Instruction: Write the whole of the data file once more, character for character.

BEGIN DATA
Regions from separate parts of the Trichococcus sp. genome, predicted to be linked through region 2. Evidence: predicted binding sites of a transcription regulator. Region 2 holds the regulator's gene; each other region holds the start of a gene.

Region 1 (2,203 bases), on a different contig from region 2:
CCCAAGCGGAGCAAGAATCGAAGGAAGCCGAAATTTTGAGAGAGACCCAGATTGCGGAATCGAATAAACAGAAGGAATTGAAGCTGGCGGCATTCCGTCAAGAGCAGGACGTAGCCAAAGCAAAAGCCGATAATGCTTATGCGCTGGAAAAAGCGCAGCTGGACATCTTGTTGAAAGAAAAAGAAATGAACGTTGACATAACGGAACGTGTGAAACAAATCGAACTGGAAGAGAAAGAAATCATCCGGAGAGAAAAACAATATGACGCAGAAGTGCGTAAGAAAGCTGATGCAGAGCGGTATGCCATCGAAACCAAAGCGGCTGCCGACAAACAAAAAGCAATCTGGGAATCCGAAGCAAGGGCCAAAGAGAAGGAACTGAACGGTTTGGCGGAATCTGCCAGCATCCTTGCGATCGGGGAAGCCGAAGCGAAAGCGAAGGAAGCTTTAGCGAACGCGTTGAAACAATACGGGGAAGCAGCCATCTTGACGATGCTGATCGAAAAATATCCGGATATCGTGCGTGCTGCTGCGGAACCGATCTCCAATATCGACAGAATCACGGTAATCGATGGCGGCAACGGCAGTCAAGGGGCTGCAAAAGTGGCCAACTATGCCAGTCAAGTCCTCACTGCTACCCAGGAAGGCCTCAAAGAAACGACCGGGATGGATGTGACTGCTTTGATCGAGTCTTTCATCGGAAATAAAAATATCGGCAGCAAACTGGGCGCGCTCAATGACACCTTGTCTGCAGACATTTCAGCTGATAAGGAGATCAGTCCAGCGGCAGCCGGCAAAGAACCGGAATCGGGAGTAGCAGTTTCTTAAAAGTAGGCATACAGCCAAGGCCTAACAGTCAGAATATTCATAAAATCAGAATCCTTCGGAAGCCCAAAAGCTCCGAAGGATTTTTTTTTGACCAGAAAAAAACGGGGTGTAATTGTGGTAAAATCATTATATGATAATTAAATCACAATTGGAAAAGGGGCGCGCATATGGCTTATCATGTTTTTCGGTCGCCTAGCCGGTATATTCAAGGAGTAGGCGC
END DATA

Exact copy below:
Regions from separate parts of the Trichococcus sp. genome, predicted to be linked through region 2. Evidence: predicted binding sites of a transcription regulator. Region 2 holds the regulator's gene; each other region holds the start of a gene.

Region 1 (2,203 bases), on a different contig from region 2:
CCCAAGCGGAGCAAGAATCGAAGGAAGCCGAAATTTTGAGAGAGACCCAGATTGCGGAATCGAATAAACAGAAGGAATTGAAGCTGGCGGCATTCCGTCAAGAGCAGGACGTAGCCAAAGCAAAAGCCGATAATGCTTATGCGCTGGAAAAAGCGCAGCTGGACATCTTGTTGAAAGAAAAAGAAATGAACGTTGACATAACGGAACGTGTGAAACAAATCGAACTGGAAGAGAAAGAAATCATCCGGAGAGAAAAACAATATGACGCAGAAGTGCGTAAGAAAGCTGATGCAGAGCGGTATGCCATCGAAACCAAAGCGGCTGCCGACAAACAAAAAGCAATCTGGGAATCCGAAGCAAGGGCCAAAGAGAAGGAACTGAACGGTTTGGCGGAATCTGCCAGCATCCTTGCGATCGGGGAAGCCGAAGCGAAAGCGAAGGAAGCTTTAGCGAACGCGTTGAAACAATACGGGGAAGCAGCCATCTTGACGATGCTGATCGAAAAATATCCGGATATCGTGCGTGCTGCTGCGGAACCGATCTCCAATATCGACAGAATCACGGTAATCGATGGCGGCAACGGCAGTCAAGGGGCTGCAAAAGTGGCCAACTATGCCAGTCAAGTCCTCACTGCTACCCAGGAAGGCCTCAAAGAAACGACCGGGATGGATGTGACTGCTTTGATCGAGTCTTTCATCGGAAATAAAAATATCGGCAGCAAACTGGGCGCGCTCAATGACACCTTGTCTGCAGACATTTCAGCTGATAAGGAGATCAGTCCAGCGGCAGCCGGCAAAGAACCGGAATCGGGAGTAGCAGTTTCTTAAAAGTAGGCATACAGCCAAGGCCTAACAGTCAGAATATTCATAAAATCAGAATCCTTCGGAAGCCCAAAAGCTCCGAAGGATTTTTTTTTGACCAGAAAAAAACGGGGTGTAATTGTGGTAAAATCATTATATGATAATTAAATCACAATTGGAAAAGGGGCGCGCATATGGCTTATCATGTTTTTCGGTCGCCTAGCCGGTATATTCAAGGAGTAGGCGC